What if my spouse is violent or harasses me during the divorce process?
Navigating a divorce is challenging enough, but when abuse is involved, the victim may fear backlash and be unwilling to move on from an unsafe situation. Domestic violence is illegal. Unfortunately, however, it is shockingly not uncommon in marriage. If your spouse is harassing you or threatening you with violence, the first thing you should do is protect yourself and your loved ones. As soon as you’re safe, consider filing for a divorce and seek professional legal help immediately. Divorce attorney Brian K. McMahon, PA, will be there throughout the entire process to handle paperwork and disputes, and answer any questions you may have.
How is Domestic Violence Defined in Florida?
Domestic violence or spousal abuse refers to a pattern of violence or threats between people currently or formerly involved in an intimate or familial relationship. It may include physical violence, psychological abuse, sexual violence, emotional abuse, and financial abuse. In addition to different types of physical or sexual assault, domestic violence may also include:
- Destroying property
- Keeping you from leaving the house or taking part in outside activities
- Insults and name-calling
- Injuring family pets
- Threatening you or other members of the household with violence
- Kidnapping a child
While you may regret getting into a shouting match with your spouse, it is important to remember that domestic violence only applies if someone commits a criminal offense against a family or household member. In Florida, this can include your spouse or ex-spouse, people related to you by blood, and people you reside with. Only the mother or father of your baby is exempt from this rule, regardless of whether they lived with you before.
Protecting Yourself When Leaving an Abuser
Before leaving an abusive relationship, it is essential to calmly evaluate your situation and take the necessary steps to protect yourself. Take the following steps to leave a dangerous relationship as quickly and safely as possible.
Prepare an exit strategy
Before discussing divorce with an abusive spouse, you should ensure you have a safe place to go, like your parent’s or a friend’s house. You should not remain in the house after breaking the news, as your spouse may become angered at your decision to leave and lash out violently.
Make a police report
In divorce and child custody proceedings, police reports can be used as evidence. Be sure to keep a record of all reports and case numbers. If you wish to remain anonymous, contact your local police department and request an incident report.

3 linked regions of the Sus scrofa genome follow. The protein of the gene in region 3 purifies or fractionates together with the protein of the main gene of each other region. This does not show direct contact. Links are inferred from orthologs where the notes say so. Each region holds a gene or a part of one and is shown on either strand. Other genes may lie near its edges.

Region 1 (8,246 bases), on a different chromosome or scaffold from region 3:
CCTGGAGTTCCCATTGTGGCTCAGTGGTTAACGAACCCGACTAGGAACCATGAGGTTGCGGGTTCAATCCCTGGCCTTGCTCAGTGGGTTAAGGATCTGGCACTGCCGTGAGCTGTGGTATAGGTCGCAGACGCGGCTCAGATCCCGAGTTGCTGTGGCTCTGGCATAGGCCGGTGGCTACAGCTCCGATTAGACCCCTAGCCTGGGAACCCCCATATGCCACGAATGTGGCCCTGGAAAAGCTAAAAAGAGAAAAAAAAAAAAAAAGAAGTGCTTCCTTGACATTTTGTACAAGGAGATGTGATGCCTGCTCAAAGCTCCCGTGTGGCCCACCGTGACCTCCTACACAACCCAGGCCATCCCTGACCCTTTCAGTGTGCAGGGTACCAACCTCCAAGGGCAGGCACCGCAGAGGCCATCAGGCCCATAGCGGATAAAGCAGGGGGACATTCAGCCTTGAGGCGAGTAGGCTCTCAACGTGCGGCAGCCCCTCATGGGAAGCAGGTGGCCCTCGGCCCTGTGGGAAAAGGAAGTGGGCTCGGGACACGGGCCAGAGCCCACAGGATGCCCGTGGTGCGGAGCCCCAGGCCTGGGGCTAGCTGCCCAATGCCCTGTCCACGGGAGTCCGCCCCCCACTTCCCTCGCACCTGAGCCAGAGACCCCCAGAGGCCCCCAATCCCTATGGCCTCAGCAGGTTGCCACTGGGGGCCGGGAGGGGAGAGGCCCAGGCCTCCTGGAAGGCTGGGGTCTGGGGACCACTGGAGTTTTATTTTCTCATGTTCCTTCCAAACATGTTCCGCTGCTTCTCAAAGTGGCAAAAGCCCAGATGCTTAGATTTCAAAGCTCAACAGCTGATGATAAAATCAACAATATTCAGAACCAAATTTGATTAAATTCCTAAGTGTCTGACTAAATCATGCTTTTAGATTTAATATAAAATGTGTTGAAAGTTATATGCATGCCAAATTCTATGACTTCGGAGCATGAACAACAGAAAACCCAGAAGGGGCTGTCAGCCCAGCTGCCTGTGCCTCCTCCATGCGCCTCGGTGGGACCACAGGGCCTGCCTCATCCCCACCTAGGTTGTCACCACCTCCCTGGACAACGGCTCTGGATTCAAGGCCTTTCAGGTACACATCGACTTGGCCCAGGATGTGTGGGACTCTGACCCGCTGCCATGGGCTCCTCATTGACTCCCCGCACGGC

File a restraining order
Consider a restraining order if you fear your spouse will continue hurting you after the divorce. Even if your spouse was never charged, you can still qualify for a temporary domestic violence injunction. A family law attorney can help prove that getting a restraining order is in your best interest and petition the court on your behalf.
Avoid meeting in person
Breaking the news of your divorce to your abusive spouse may result in an unpredictable and potentially inappropriate or dangerous reaction. Prioritize your safety by avoiding meeting with them in person. Consider speaking to an attorney about potential strategies for notifying them.
While it can be difficult to acknowledge that someone you love is behaving violently towards you, the best decision you can make to protect yourself or your children is to speak up and ask for help. Confiding with an experienced family lawyer who can advise you of your legal rights options and assist in developing a safety plan is highly recommended.
How Does Domestic Abuse Affect Divorce?
Florida is a no-fault state, meaning you do not need to prove that your spouse has been abusive to get a divorce and must only claim “irreconcilable differences” when filing. Although domestic violence is not grounds for divorce in the state, a domestic violence claim may directly and significantly impact numerous aspects of divorce, such as marital assets division, spousal support, and child custody. If you are a victim of domestic violence or are being harassed by your ex-spouse, you may be entitled to a more substantial portion of the marital assets.
Get Help for a Divorce Involving Violence or Harassment
When a relationship ends, harassment and violence are unacceptable behaviors that are taken seriously in a divorce proceeding. If you are divorcing an abusive spouse, you should seek assistance as soon as possible. To discuss your divorce and get legal assistance, Call our office at 561-658-1789 or use our online contact form to set up a complimentary case evaluation with our Florida divorce attorney, Brian K. McMahon, P.A.